88 DAYflyer : Airbus is going to have no choice but find out how to do this or be left behind IF the program Boeing has is very successful. If it flops, then Boein
89 Post contains images NumberTwelve : KC135, great respond. When we're talking about the boarding- and deboarding time of a 380 next, we will answer with your sentence Sabenapilot - Boein
90 Cruiser : The so-called World's Leading Airplane Manufacturer has told us many things. Just within the past two years, they said that there is no market for a
91 Sabenapilot : I am very interested to read a link in which you can show me Boeing has ever said there was URGENT need for a plane they were not offering, yet their
92 Keesje : Enlightening, we would nearly forget the 787 is the Boeings answer to the A330-200 that wiped out the B767.
93 Post contains links Jeffrito : Video: http://www.newairplane.com/en-US/FunStuff/Videos/787_Fuselage.htm Story: http://www.boeing.com/news/releases/2005/q1/nr_050111g.html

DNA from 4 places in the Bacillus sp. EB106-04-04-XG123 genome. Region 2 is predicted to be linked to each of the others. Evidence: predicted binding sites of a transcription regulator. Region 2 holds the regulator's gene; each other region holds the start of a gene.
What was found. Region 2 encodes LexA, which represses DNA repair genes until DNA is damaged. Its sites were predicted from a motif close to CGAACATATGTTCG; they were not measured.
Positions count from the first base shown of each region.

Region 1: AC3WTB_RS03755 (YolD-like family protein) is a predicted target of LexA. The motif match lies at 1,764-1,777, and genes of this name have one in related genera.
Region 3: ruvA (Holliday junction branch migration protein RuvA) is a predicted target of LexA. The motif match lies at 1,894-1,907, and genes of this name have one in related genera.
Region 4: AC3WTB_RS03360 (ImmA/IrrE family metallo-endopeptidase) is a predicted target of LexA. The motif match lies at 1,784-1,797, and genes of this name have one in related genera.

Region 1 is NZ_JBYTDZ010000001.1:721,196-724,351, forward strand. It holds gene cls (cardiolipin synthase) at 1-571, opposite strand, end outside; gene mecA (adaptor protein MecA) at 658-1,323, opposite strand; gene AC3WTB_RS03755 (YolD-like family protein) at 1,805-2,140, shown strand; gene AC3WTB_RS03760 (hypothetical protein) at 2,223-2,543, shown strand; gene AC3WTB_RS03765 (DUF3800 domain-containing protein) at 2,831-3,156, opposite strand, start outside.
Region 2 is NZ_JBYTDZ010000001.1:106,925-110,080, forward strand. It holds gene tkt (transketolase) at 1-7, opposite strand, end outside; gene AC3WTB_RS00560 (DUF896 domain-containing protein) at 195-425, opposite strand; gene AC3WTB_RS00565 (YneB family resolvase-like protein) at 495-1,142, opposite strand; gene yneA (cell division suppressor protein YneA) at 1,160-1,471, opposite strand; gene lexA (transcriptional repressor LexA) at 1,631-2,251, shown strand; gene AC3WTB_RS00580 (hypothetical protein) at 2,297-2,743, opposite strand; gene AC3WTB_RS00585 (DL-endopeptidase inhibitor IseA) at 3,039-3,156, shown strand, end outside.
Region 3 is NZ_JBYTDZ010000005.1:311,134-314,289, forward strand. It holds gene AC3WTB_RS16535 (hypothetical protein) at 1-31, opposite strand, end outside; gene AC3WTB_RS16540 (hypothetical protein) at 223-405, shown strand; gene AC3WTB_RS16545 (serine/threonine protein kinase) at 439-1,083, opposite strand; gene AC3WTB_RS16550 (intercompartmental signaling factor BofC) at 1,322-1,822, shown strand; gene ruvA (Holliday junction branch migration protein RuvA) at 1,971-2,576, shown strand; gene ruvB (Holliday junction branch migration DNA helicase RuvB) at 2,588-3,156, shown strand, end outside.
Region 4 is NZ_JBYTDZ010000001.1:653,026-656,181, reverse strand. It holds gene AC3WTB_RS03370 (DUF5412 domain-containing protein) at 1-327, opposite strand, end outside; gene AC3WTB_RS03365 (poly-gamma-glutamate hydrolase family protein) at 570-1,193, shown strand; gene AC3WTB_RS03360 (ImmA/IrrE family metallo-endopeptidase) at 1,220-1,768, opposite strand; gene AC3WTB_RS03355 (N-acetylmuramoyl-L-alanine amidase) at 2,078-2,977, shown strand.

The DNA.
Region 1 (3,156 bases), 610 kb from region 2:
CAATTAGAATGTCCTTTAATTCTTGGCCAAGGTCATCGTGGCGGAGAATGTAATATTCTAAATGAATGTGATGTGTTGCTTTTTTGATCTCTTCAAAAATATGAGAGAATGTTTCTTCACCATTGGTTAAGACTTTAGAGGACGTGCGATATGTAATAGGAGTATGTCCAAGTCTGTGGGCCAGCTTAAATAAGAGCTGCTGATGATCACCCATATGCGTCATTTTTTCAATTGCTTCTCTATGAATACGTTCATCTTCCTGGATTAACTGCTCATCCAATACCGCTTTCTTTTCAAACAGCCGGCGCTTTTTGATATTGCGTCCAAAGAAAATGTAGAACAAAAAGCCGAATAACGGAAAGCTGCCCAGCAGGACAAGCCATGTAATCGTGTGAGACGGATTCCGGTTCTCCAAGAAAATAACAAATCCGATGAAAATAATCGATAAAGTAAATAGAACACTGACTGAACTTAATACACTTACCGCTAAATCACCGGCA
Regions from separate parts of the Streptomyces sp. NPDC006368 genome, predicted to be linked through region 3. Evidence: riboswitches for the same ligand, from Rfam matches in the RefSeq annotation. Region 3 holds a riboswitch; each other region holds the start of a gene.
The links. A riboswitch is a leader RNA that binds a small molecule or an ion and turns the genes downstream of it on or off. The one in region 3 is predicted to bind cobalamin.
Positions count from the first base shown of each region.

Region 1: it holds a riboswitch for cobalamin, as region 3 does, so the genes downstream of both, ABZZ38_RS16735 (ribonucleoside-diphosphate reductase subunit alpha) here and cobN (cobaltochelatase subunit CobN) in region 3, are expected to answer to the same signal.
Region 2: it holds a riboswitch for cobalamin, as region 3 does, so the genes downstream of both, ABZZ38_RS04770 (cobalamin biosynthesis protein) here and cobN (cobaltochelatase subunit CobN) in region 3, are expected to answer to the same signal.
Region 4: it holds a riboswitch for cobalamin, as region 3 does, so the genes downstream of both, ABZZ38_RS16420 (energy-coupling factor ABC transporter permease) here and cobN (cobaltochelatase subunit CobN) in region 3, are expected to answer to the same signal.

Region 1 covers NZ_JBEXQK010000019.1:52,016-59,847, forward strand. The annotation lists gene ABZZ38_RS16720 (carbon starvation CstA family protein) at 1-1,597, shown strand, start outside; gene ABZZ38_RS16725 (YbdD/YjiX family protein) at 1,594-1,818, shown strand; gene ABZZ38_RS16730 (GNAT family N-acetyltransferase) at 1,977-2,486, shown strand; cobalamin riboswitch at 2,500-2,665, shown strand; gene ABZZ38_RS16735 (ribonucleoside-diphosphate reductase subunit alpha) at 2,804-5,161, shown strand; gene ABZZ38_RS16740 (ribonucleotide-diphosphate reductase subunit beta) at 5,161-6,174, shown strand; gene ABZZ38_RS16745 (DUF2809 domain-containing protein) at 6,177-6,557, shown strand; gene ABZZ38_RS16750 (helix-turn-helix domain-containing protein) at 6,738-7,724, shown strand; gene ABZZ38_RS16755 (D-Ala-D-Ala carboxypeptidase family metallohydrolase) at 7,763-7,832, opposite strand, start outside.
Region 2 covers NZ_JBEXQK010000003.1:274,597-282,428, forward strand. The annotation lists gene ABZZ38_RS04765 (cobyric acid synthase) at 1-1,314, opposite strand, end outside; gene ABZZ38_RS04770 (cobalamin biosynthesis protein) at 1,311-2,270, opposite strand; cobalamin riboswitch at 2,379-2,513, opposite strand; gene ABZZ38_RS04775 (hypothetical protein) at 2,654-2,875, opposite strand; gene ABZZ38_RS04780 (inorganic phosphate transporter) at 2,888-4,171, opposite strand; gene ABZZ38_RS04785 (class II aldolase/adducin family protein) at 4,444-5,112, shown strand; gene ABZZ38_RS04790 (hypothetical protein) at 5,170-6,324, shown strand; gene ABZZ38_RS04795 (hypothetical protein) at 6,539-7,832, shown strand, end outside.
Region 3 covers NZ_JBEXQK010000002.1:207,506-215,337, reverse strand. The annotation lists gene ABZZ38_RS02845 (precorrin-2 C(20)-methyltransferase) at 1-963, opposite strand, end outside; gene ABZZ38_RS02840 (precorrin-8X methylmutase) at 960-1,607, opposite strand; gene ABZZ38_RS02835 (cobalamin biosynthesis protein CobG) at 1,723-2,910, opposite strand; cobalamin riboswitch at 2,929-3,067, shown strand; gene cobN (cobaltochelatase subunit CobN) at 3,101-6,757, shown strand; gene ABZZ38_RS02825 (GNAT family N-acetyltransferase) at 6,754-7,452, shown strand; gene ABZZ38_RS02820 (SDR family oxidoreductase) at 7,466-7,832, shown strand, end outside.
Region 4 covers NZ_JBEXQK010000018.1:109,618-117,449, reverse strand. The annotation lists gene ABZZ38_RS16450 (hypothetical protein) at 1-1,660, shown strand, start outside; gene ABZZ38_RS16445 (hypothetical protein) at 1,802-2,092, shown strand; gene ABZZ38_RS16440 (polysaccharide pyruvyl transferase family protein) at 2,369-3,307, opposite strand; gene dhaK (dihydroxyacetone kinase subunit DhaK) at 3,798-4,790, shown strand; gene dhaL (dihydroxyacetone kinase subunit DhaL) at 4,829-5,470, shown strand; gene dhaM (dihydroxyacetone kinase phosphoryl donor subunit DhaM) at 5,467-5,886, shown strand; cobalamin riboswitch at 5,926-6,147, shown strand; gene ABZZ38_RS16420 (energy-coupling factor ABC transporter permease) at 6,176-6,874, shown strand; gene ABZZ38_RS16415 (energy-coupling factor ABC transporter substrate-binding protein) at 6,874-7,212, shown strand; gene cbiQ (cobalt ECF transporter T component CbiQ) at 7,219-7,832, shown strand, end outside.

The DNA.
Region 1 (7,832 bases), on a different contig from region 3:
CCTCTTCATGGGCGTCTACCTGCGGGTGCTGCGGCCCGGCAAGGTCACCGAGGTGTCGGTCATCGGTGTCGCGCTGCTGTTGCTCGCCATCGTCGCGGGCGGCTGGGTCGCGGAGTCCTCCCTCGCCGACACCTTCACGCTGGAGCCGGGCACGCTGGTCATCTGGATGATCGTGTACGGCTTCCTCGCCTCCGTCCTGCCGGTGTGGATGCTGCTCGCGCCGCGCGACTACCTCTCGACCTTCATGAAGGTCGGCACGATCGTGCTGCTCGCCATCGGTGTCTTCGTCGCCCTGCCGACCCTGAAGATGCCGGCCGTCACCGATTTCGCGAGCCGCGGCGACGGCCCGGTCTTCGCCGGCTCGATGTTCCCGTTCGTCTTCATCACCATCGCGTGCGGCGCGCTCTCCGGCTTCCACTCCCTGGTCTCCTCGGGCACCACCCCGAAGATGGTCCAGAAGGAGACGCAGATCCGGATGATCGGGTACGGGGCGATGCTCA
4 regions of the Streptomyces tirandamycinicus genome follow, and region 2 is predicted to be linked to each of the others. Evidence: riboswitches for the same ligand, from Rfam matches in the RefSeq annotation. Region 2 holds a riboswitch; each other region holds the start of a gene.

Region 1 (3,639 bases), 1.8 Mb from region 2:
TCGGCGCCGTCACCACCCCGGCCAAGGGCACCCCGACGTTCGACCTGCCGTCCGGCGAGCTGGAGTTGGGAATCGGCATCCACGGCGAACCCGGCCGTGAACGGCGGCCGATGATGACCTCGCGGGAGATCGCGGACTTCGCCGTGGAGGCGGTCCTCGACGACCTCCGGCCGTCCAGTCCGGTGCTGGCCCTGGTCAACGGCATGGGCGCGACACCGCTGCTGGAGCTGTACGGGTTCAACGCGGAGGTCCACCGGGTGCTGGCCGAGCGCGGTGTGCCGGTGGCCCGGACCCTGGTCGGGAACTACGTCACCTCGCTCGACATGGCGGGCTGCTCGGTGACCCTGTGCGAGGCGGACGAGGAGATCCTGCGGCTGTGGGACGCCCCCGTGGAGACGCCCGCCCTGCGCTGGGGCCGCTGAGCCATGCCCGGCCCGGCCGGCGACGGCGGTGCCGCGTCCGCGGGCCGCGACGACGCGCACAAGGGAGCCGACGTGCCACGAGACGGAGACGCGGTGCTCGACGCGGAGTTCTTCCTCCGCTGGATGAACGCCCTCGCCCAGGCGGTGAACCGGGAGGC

94 Oldeuropean : It was shown on German TV in a report about the 787. Axel
95 Post contains links Beauing : Are you aware of how much outsourceing Airbus does? It's been reported that half the content of the A380 is being produced in the US. They are contra
96 Scorpio : No they didn't. No it didn't. Next?
97 Cruiser : I never said that! Airbus banked on the Hub and Spoke approach. As a result, Airbus thought that Boeing's Point to Point model would not be the model
98 Mham001 : I think you grossly undersetimate the versitility of composite materials. I have seen and used composites in motorcycles and have been quite impresse
99 Beauing : Well I guess Airbus won't make much money on the A380, which is 50% American made.
100 Eilennaei : Please remember the Airbus freighter project is not affiliated with the U.S. DoD, the customer base consist of some very thrifty governments and mone